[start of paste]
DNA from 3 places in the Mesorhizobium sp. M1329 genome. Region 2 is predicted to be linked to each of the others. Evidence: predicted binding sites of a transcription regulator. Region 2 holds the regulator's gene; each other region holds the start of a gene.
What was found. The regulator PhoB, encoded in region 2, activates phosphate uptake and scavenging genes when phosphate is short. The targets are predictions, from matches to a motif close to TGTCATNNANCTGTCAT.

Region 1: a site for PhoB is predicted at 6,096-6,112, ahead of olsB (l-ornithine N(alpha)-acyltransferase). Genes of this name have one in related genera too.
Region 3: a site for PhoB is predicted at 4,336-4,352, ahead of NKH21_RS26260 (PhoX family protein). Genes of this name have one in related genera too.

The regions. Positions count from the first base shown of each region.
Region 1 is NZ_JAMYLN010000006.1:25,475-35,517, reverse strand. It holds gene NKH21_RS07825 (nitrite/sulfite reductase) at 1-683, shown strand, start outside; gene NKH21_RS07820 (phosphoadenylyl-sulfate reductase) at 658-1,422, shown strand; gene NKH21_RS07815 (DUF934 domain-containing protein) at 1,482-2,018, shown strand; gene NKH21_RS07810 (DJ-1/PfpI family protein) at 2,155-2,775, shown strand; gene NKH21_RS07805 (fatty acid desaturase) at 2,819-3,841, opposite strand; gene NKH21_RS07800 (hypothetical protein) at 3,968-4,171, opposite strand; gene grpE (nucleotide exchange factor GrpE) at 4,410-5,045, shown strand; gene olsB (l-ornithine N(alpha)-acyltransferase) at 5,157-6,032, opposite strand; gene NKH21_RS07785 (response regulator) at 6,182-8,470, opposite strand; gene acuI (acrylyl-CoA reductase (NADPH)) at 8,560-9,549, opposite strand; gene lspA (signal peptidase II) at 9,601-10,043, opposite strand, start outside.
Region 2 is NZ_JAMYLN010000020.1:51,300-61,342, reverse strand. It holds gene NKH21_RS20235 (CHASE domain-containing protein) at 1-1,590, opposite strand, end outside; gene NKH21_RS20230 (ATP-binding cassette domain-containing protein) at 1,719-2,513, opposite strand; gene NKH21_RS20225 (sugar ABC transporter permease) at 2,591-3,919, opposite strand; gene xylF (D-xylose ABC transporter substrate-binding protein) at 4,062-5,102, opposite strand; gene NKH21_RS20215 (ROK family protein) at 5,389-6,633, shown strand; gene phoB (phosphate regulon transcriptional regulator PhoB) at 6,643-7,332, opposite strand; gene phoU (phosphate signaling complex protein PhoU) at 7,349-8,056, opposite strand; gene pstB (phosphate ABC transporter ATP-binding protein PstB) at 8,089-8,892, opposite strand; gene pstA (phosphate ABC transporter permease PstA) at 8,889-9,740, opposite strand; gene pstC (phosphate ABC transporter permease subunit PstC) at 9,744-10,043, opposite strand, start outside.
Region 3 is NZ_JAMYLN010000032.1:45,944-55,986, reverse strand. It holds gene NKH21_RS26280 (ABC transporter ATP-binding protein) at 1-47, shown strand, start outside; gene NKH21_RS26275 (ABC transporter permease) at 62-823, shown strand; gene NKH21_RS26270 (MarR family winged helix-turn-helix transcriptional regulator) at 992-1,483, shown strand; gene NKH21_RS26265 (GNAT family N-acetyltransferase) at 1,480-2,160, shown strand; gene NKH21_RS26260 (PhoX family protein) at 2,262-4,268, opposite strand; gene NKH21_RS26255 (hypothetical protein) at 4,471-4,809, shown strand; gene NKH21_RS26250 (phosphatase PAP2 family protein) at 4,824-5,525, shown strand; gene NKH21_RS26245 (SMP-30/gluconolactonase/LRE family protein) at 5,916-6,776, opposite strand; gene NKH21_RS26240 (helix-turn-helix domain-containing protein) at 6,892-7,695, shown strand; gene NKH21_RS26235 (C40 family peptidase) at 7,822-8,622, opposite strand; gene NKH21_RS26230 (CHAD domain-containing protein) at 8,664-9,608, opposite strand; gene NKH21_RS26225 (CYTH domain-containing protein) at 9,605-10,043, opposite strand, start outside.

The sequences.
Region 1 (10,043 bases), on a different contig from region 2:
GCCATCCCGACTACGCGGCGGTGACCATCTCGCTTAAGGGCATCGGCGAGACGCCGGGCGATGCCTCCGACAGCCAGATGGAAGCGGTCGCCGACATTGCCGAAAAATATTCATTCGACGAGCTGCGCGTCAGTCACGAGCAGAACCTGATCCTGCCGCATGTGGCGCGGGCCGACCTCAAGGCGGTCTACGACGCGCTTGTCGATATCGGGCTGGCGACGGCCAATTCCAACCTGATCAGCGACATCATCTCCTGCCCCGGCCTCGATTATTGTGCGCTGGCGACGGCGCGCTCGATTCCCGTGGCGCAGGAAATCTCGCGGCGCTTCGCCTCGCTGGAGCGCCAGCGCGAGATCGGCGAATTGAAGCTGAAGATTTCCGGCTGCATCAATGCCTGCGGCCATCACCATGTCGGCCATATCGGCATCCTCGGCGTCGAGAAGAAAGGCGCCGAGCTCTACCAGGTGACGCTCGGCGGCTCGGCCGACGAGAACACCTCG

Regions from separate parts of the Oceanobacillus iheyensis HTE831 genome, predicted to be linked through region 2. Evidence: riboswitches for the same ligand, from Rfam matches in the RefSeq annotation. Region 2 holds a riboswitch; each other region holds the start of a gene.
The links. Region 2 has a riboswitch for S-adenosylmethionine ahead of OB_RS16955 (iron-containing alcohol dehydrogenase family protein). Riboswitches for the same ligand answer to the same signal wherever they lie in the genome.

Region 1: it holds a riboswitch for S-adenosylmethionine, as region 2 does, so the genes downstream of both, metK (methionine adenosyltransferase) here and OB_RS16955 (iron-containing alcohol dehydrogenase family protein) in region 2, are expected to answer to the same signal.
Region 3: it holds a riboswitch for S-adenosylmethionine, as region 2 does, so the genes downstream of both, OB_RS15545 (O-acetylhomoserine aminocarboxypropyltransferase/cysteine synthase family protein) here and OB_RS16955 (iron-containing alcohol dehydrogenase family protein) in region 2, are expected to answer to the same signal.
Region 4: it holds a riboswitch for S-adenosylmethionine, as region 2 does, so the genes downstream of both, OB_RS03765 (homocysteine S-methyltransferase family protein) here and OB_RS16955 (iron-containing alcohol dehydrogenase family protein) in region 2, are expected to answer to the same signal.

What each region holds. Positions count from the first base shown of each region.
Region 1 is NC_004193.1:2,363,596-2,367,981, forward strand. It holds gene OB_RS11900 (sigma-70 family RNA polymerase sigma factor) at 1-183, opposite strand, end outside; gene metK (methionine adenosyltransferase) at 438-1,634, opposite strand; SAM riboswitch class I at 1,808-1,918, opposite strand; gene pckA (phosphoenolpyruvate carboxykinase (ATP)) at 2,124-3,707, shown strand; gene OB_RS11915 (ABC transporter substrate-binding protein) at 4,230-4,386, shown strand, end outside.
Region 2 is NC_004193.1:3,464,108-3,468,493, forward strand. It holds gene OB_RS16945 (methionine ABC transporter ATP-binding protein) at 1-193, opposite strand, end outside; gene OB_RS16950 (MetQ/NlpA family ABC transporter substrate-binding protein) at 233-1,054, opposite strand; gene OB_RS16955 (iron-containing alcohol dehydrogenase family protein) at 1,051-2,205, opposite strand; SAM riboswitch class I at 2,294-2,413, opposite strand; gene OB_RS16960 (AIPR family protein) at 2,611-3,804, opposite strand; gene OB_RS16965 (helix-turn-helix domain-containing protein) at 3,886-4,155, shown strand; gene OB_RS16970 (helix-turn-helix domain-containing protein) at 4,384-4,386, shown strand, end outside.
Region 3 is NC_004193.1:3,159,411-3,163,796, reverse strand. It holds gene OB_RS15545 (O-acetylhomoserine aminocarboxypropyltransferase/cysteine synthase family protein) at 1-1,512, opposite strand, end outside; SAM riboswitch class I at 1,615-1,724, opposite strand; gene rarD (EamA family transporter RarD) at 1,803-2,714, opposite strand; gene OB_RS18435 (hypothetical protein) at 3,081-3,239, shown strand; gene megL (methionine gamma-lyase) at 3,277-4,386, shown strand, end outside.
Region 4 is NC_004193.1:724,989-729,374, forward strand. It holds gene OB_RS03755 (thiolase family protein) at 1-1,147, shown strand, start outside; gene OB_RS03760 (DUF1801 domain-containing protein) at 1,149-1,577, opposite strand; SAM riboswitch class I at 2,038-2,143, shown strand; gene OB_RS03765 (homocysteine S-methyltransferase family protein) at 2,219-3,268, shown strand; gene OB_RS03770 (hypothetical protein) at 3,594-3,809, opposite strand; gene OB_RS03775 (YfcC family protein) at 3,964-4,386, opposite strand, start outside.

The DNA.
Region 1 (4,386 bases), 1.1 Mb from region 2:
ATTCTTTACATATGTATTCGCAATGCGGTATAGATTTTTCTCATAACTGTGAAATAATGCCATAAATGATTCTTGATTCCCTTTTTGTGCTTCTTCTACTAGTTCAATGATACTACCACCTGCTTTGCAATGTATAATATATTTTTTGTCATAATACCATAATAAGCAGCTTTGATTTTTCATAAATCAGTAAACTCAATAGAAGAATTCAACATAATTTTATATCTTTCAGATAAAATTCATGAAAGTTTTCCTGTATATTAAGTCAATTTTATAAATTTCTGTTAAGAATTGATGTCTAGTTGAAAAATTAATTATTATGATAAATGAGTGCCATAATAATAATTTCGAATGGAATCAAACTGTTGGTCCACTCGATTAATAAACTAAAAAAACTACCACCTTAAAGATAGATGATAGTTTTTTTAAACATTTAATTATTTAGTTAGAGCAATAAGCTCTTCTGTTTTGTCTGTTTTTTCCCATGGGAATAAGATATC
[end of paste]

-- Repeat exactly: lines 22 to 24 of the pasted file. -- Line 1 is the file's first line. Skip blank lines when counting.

The DNA.
Region 1 (4,386 bases), 1.1 Mb from region 2:
ATTCTTTACATATGTATTCGCAATGCGGTATAGATTTTTCTCATAACTGTGAAATAATGCCATAAATGATTCTTGATTCCCTTTTTGTGCTTCTTCTACTAGTTCAATGATACTACCACCTGCTTTGCAATGTATAATATATTTTTTGTCATAATACCATAATAAGCAGCTTTGATTTTTCATAAATCAGTAAACTCAATAGAAGAATTCAACATAATTTTATATCTTTCAGATAAAATTCATGAAAGTTTTCCTGTATATTAAGTCAATTTTATAAATTTCTGTTAAGAATTGATGTCTAGTTGAAAAATTAATTATTATGATAAATGAGTGCCATAATAATAATTTCGAATGGAATCAAACTGTTGGTCCACTCGATTAATAAACTAAAAAAACTACCACCTTAAAGATAGATGATAGTTTTTTTAAACATTTAATTATTTAGTTAGAGCAATAAGCTCTTCTGTTTTGTCTGTTTTTTCCCATGGGAATAAGATATC